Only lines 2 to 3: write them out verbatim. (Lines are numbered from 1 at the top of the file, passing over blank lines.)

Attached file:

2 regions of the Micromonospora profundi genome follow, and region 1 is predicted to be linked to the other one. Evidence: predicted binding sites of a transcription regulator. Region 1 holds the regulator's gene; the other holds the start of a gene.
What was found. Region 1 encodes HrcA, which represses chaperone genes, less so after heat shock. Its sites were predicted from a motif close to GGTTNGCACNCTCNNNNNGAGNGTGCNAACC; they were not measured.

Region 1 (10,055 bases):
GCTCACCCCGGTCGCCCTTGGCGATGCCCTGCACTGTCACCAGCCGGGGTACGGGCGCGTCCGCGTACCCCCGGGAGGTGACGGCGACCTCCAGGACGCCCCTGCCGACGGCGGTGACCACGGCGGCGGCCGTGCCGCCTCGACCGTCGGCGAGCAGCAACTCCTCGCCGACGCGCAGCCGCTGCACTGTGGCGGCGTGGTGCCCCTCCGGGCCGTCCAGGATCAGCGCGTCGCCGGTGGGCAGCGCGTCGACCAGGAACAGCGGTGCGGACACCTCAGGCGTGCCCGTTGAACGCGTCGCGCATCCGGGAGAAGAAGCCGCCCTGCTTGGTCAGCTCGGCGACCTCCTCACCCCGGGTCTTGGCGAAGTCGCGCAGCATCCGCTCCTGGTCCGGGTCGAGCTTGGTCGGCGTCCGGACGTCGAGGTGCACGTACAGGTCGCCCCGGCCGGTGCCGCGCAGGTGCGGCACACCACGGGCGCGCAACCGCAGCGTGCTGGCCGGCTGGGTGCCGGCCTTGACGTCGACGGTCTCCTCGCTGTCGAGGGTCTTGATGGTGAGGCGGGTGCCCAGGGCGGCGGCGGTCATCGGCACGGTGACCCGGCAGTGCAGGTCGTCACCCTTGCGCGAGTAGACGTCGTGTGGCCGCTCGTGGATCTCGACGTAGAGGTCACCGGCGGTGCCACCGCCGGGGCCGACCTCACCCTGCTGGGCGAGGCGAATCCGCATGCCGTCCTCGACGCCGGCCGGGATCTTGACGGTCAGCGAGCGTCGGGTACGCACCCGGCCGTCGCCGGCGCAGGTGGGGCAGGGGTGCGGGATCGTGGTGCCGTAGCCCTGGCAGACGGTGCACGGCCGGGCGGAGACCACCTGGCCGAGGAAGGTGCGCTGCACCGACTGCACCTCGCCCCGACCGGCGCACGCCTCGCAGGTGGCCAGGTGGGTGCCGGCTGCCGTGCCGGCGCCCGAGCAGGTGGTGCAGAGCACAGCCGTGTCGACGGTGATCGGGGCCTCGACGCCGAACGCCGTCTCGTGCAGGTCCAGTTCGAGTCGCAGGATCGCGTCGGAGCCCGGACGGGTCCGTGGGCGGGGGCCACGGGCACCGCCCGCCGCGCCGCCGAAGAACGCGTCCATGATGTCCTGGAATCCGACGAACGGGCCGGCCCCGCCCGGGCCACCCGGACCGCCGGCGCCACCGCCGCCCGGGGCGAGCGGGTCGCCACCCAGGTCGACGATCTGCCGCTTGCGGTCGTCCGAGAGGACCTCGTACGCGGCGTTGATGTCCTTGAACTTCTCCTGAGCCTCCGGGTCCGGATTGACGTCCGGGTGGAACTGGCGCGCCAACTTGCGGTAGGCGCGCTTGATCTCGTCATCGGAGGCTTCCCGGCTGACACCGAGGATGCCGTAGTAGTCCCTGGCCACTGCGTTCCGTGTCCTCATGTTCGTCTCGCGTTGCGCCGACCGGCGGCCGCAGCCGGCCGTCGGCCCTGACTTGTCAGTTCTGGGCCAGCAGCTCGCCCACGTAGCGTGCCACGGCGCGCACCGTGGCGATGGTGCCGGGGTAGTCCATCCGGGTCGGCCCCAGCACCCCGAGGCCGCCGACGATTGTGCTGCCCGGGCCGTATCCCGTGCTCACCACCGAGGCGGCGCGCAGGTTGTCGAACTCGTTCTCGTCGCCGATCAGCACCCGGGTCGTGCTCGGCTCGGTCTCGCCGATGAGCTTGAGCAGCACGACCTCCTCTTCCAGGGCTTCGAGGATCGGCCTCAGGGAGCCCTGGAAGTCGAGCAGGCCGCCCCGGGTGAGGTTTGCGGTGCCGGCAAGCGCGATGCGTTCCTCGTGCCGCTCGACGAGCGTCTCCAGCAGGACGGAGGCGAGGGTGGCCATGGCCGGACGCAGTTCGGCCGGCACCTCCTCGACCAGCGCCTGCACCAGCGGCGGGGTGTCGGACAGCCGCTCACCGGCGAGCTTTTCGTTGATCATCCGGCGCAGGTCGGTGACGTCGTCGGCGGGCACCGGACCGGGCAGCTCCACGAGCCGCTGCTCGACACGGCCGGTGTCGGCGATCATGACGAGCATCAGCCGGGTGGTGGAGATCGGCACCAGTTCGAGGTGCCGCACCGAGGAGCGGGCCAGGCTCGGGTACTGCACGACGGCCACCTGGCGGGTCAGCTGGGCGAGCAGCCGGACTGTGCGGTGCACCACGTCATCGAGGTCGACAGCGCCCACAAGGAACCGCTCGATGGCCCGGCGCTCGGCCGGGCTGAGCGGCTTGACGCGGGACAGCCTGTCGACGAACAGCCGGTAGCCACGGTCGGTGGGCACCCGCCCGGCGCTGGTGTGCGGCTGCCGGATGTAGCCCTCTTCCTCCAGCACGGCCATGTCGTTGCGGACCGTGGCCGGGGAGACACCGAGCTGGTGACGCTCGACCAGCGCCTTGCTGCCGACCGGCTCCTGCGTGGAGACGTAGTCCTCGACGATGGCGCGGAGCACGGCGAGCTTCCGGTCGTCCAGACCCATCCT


What was found. Region 1 encodes HrcA, which represses chaperone genes, less so after heat shock. Its sites were predicted from a motif close to GGTTNGCACNCTCNNNNNGAGNGTGCNAACC; they were not measured.

Region 1 (10,055 bases):